With self-defense rights and firearm rights expanding in New Hampshire, would-be criminals better think twice.

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9 Comments

  1. The nice thing about open carrying is that you don't have to brandish anything.

    The statement that you're willing to defend yourself is right out there for anyone to see.

    I doubt anyone in their right mind, including the tax guzzlers, would be stalking someone they knew was carrying a sidearm.

  2. I'm looking forward to you moving here, Maui, with your firearms! No registration of any kind here… unlike that police state you'll be leaving behind!

    It should be no one's business what weapons you want to own.

  3. While the "duty to retreat" is annoying, it really doesn't amount to much. "With complete safety" is a rare occurrence in an altercation in which deadly force is otherwise justified. I don't imagine that I could turn my back on some attacker, "with complete safety."

  4. I agree with you regardidng the "complete safety" argument. The problem is that it ends up in the hands of a prosecutor to second guess the situation and make the determination if you should or shouldn't have had the chance to escape.

    Sure, you may win in court ultimately… but the result is that you would have been victimized twice.

  5. The persecutors will do that, anyway. There are so many elements to be proved in a lethal force defense, that they have plenty of room for taking you to court.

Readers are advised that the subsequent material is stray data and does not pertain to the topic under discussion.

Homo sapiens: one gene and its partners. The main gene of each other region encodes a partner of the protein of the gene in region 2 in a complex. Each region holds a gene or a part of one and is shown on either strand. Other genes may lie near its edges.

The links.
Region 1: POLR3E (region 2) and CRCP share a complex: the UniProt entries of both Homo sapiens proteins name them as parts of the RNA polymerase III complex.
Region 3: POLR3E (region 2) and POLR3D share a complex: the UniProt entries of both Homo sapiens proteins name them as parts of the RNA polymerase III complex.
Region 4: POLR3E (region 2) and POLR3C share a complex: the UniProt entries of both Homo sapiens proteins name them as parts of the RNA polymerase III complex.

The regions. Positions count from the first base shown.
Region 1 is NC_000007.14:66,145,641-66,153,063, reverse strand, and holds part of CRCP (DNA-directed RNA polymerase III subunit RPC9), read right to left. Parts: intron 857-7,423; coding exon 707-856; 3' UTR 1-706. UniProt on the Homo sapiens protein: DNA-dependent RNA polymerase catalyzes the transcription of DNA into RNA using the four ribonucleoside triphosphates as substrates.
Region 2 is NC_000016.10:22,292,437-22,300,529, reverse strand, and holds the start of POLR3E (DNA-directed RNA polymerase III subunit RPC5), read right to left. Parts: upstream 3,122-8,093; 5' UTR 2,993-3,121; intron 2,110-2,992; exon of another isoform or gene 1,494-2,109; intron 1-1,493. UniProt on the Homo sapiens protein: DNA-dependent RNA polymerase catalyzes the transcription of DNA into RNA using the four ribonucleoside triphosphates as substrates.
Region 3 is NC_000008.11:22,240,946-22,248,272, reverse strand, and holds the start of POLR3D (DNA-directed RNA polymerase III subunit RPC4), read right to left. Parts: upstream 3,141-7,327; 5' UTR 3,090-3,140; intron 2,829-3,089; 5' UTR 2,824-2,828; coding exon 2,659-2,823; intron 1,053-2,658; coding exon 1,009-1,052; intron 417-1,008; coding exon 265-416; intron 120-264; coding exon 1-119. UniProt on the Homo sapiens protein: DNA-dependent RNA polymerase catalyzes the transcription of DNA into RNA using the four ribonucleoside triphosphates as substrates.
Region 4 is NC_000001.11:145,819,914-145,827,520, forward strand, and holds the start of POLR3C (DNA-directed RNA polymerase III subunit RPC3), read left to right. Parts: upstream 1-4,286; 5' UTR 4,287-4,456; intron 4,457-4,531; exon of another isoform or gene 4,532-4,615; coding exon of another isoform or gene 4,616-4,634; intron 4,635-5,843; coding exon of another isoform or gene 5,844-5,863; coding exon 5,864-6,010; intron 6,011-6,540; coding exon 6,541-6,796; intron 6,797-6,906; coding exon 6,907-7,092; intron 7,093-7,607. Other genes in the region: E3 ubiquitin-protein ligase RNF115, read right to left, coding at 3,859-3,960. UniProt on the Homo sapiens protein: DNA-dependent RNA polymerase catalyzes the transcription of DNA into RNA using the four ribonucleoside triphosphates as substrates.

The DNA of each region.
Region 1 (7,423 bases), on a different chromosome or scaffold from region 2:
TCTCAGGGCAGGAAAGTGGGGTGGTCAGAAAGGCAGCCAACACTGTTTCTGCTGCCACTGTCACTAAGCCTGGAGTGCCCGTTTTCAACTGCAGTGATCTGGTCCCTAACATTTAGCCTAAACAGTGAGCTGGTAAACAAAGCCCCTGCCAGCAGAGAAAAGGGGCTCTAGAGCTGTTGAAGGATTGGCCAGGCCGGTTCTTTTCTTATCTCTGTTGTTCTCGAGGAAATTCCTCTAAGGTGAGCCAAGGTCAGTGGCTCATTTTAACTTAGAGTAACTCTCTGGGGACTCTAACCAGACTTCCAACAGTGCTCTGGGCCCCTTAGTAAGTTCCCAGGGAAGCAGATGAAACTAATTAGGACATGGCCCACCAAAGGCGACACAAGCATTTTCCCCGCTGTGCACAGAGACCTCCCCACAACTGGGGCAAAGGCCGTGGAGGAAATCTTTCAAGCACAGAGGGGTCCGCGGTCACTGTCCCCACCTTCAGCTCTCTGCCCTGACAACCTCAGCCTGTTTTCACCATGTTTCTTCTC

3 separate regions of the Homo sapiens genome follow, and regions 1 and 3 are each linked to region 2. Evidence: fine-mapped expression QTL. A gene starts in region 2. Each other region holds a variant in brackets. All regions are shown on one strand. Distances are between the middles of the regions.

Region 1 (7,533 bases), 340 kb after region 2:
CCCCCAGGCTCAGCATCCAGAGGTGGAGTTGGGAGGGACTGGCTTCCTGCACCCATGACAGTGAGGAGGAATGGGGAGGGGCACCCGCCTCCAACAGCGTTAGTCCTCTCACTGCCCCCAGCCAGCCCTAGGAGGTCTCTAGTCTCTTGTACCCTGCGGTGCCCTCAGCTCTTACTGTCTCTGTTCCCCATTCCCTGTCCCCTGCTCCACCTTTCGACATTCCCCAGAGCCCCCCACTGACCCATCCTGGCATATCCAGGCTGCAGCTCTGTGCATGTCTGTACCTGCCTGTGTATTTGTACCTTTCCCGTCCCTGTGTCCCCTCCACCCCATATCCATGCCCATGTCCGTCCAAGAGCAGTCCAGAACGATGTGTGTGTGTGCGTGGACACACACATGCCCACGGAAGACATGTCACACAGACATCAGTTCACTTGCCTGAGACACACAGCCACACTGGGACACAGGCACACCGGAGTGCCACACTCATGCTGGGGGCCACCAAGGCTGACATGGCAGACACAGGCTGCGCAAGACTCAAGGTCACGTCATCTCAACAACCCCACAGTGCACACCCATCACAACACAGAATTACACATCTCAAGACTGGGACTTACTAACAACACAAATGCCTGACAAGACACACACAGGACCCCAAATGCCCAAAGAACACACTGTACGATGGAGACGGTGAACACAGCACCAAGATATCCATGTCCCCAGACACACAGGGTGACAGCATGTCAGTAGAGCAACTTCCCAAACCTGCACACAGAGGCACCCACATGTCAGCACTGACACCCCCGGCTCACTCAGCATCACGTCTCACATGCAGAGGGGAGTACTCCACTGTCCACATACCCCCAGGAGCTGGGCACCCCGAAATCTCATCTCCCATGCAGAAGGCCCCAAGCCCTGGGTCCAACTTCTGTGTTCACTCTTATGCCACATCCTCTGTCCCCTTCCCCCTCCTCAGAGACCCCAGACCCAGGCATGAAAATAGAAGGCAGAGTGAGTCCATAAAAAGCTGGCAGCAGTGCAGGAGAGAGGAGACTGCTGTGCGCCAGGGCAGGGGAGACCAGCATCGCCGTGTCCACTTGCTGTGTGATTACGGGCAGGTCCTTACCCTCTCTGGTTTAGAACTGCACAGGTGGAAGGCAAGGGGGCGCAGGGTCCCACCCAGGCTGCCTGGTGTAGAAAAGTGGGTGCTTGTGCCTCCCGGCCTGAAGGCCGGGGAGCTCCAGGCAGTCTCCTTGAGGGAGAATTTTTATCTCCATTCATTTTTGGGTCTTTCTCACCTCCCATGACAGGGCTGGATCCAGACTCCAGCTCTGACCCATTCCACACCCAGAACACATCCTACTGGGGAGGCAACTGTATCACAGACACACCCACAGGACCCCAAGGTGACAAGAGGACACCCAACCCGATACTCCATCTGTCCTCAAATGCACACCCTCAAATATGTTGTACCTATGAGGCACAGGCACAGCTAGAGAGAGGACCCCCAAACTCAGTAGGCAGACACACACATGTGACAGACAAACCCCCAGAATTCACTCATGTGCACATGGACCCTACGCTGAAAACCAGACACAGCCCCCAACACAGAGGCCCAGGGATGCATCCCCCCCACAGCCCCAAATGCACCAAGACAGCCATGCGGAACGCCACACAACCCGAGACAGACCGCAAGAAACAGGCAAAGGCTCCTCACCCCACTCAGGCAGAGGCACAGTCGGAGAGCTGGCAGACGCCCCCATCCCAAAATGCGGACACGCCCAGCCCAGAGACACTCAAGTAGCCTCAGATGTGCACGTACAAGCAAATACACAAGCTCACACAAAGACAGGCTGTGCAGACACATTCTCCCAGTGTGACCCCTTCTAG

Even if the duty to retreat was stricken, you still need to prove that the lethal force, itself, was justified.

  6. I dont think the fellow with the knife was necessarily right in turning with a knife but he defiantly should not have been arrested and charged

  7. One of the things that bothered me about the USA's response to 9/11 was…The self defense laws.

    If we went by our self defense laws all we would have been able to do was either engage them in the act ..actually that's all…… When we went over to other countries after the fact ..that was against our self defense laws.

    That bothered me .

    But i guess it's silly of me to be so picayune

  8. Open carry will stop an a-hole from following his primal instinct to punch you in the nose if he's 'offended'. That's GOOD. Without having to present the weapon, it has already done its job.

    Of course, you can't shoot someone for merely attempting to punch you in the nose (although you SHOULD be able to). Since that is the case, open carry is the answer.

    Now, to the article: We have an individual right to keep and bear arms. SCOTUS has held that a) it is a basic right, b) it applies to the states as well as the federal government. The Court left room for restrictions pursuant to public safety, however in the case of fundamental rights, they must be as narrow and unintrusive as possible, and have data and evidence to prove that they are necessary.

    Prohibitions in restaurants that serve alcohol, schools and colleges, public parks, theme parks and public buildings (apart from police stations, etc.) are not reasonable infringements. All that needs to be done is to look at the history of the states that have no such prohibitions, and realize that there is no evidence of problems of any kind.

    'Nuff said.

  9. BHirsh,

    I completely agree with you. I also completely disagree with the SCOTUS when it claims that rights can be attenuated.

    There is nothing in the federal Constitution which says rights can be "reasonably" restricted for public safety. In my opinion, any government law regarding the bearing of arms is completely unconstitutional. Possession of machineguns, destructive devices, silencers, etc. etc…. All unconstitutional.

    I'll take their recent decisions over nothing though.

Care to comment?